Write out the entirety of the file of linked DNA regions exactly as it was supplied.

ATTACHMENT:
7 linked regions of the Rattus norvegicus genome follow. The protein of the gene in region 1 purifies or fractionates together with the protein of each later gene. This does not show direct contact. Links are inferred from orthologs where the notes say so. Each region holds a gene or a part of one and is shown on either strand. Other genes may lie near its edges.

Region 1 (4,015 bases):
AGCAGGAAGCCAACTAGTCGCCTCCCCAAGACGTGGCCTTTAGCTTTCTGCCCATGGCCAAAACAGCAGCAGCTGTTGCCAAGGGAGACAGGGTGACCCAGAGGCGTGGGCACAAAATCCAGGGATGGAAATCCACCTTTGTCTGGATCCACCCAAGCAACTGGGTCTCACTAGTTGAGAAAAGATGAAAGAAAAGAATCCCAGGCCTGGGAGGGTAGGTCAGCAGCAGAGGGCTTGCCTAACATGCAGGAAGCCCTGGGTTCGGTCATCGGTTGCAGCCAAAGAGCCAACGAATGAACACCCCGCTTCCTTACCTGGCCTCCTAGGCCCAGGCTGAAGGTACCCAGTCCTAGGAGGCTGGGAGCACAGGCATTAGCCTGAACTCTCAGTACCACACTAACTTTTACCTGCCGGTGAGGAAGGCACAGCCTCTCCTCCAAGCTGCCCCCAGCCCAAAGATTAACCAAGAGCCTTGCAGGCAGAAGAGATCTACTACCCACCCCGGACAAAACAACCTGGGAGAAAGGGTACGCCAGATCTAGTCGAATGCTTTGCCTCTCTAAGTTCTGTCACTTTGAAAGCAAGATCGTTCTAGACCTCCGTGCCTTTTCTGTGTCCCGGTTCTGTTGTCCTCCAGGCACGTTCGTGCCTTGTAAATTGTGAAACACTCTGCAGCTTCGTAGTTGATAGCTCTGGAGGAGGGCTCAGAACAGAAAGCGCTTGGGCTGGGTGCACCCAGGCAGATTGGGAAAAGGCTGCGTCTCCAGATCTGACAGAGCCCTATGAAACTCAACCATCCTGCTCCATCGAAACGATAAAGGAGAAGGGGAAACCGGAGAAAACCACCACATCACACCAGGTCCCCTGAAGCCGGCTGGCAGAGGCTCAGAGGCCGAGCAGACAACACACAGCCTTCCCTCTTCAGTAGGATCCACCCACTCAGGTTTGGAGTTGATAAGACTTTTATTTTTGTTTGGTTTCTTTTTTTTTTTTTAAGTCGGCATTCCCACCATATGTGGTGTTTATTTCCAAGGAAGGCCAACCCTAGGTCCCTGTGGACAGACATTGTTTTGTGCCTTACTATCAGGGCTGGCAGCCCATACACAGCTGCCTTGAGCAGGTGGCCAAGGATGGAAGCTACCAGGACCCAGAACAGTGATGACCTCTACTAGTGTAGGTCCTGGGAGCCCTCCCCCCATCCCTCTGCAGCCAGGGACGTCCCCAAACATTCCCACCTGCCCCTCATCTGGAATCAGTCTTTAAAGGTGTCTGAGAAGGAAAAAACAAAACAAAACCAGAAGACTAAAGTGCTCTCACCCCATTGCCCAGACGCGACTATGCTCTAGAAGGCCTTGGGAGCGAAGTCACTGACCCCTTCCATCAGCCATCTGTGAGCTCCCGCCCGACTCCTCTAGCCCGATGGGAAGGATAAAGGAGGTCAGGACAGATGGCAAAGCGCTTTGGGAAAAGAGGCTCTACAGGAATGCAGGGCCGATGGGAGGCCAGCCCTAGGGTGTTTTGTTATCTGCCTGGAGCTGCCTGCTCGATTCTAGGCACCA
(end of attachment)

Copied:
7 linked regions of the Rattus norvegicus genome follow. The protein of the gene in region 1 purifies or fractionates together with the protein of each later gene. This does not show direct contact. Links are inferred from orthologs where the notes say so. Each region holds a gene or a part of one and is shown on either strand. Other genes may lie near its edges.

Region 1 (4,015 bases):
AGCAGGAAGCCAACTAGTCGCCTCCCCAAGACGTGGCCTTTAGCTTTCTGCCCATGGCCAAAACAGCAGCAGCTGTTGCCAAGGGAGACAGGGTGACCCAGAGGCGTGGGCACAAAATCCAGGGATGGAAATCCACCTTTGTCTGGATCCACCCAAGCAACTGGGTCTCACTAGTTGAGAAAAGATGAAAGAAAAGAATCCCAGGCCTGGGAGGGTAGGTCAGCAGCAGAGGGCTTGCCTAACATGCAGGAAGCCCTGGGTTCGGTCATCGGTTGCAGCCAAAGAGCCAACGAATGAACACCCCGCTTCCTTACCTGGCCTCCTAGGCCCAGGCTGAAGGTACCCAGTCCTAGGAGGCTGGGAGCACAGGCATTAGCCTGAACTCTCAGTACCACACTAACTTTTACCTGCCGGTGAGGAAGGCACAGCCTCTCCTCCAAGCTGCCCCCAGCCCAAAGATTAACCAAGAGCCTTGCAGGCAGAAGAGATCTACTACCCACCCCGGACAAAACAACCTGGGAGAAAGGGTACGCCAGATCTAGTCGAATGCTTTGCCTCTCTAAGTTCTGTCACTTTGAAAGCAAGATCGTTCTAGACCTCCGTGCCTTTTCTGTGTCCCGGTTCTGTTGTCCTCCAGGCACGTTCGTGCCTTGTAAATTGTGAAACACTCTGCAGCTTCGTAGTTGATAGCTCTGGAGGAGGGCTCAGAACAGAAAGCGCTTGGGCTGGGTGCACCCAGGCAGATTGGGAAAAGGCTGCGTCTCCAGATCTGACAGAGCCCTATGAAACTCAACCATCCTGCTCCATCGAAACGATAAAGGAGAAGGGGAAACCGGAGAAAACCACCACATCACACCAGGTCCCCTGAAGCCGGCTGGCAGAGGCTCAGAGGCCGAGCAGACAACACACAGCCTTCCCTCTTCAGTAGGATCCACCCACTCAGGTTTGGAGTTGATAAGACTTTTATTTTTGTTTGGTTTCTTTTTTTTTTTTTAAGTCGGCATTCCCACCATATGTGGTGTTTATTTCCAAGGAAGGCCAACCCTAGGTCCCTGTGGACAGACATTGTTTTGTGCCTTACTATCAGGGCTGGCAGCCCATACACAGCTGCCTTGAGCAGGTGGCCAAGGATGGAAGCTACCAGGACCCAGAACAGTGATGACCTCTACTAGTGTAGGTCCTGGGAGCCCTCCCCCCATCCCTCTGCAGCCAGGGACGTCCCCAAACATTCCCACCTGCCCCTCATCTGGAATCAGTCTTTAAAGGTGTCTGAGAAGGAAAAAACAAAACAAAACCAGAAGACTAAAGTGCTCTCACCCCATTGCCCAGACGCGACTATGCTCTAGAAGGCCTTGGGAGCGAAGTCACTGACCCCTTCCATCAGCCATCTGTGAGCTCCCGCCCGACTCCTCTAGCCCGATGGGAAGGATAAAGGAGGTCAGGACAGATGGCAAAGCGCTTTGGGAAAAGAGGCTCTACAGGAATGCAGGGCCGATGGGAGGCCAGCCCTAGGGTGTTTTGTTATCTGCCTGGAGCTGCCTGCTCGATTCTAGGCACCA